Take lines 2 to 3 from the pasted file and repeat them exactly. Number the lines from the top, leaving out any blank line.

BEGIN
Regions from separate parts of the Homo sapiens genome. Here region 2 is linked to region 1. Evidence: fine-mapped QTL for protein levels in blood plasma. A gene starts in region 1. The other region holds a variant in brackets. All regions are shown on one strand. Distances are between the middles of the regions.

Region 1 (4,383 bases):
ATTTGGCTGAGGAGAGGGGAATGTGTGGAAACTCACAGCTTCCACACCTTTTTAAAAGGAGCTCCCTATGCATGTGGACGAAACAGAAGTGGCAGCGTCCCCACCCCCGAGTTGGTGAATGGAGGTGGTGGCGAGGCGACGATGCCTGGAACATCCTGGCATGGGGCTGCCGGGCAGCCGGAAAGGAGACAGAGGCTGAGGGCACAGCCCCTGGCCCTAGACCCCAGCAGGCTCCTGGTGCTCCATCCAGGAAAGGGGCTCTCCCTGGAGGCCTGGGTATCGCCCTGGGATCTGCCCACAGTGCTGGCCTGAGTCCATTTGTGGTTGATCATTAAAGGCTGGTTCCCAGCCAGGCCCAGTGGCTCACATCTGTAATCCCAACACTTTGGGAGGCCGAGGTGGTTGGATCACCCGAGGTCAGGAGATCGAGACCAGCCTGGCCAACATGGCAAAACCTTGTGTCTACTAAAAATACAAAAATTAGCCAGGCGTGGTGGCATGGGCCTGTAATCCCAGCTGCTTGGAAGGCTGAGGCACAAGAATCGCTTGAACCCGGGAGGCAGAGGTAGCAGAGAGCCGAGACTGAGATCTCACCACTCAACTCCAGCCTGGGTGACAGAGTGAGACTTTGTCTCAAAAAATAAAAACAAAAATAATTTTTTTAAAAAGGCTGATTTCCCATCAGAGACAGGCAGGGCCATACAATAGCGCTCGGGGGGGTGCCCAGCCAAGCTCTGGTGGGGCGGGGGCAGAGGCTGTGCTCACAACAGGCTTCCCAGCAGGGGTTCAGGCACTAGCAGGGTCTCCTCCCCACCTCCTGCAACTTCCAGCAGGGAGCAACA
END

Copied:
Region 1 (4,383 bases):
ATTTGGCTGAGGAGAGGGGAATGTGTGGAAACTCACAGCTTCCACACCTTTTTAAAAGGAGCTCCCTATGCATGTGGACGAAACAGAAGTGGCAGCGTCCCCACCCCCGAGTTGGTGAATGGAGGTGGTGGCGAGGCGACGATGCCTGGAACATCCTGGCATGGGGCTGCCGGGCAGCCGGAAAGGAGACAGAGGCTGAGGGCACAGCCCCTGGCCCTAGACCCCAGCAGGCTCCTGGTGCTCCATCCAGGAAAGGGGCTCTCCCTGGAGGCCTGGGTATCGCCCTGGGATCTGCCCACAGTGCTGGCCTGAGTCCATTTGTGGTTGATCATTAAAGGCTGGTTCCCAGCCAGGCCCAGTGGCTCACATCTGTAATCCCAACACTTTGGGAGGCCGAGGTGGTTGGATCACCCGAGGTCAGGAGATCGAGACCAGCCTGGCCAACATGGCAAAACCTTGTGTCTACTAAAAATACAAAAATTAGCCAGGCGTGGTGGCATGGGCCTGTAATCCCAGCTGCTTGGAAGGCTGAGGCACAAGAATCGCTTGAACCCGGGAGGCAGAGGTAGCAGAGAGCCGAGACTGAGATCTCACCACTCAACTCCAGCCTGGGTGACAGAGTGAGACTTTGTCTCAAAAAATAAAAACAAAAATAATTTTTTTAAAAAGGCTGATTTCCCATCAGAGACAGGCAGGGCCATACAATAGCGCTCGGGGGGGTGCCCAGCCAAGCTCTGGTGGGGCGGGGGCAGAGGCTGTGCTCACAACAGGCTTCCCAGCAGGGGTTCAGGCACTAGCAGGGTCTCCTCCCCACCTCCTGCAACTTCCAGCAGGGAGCAACA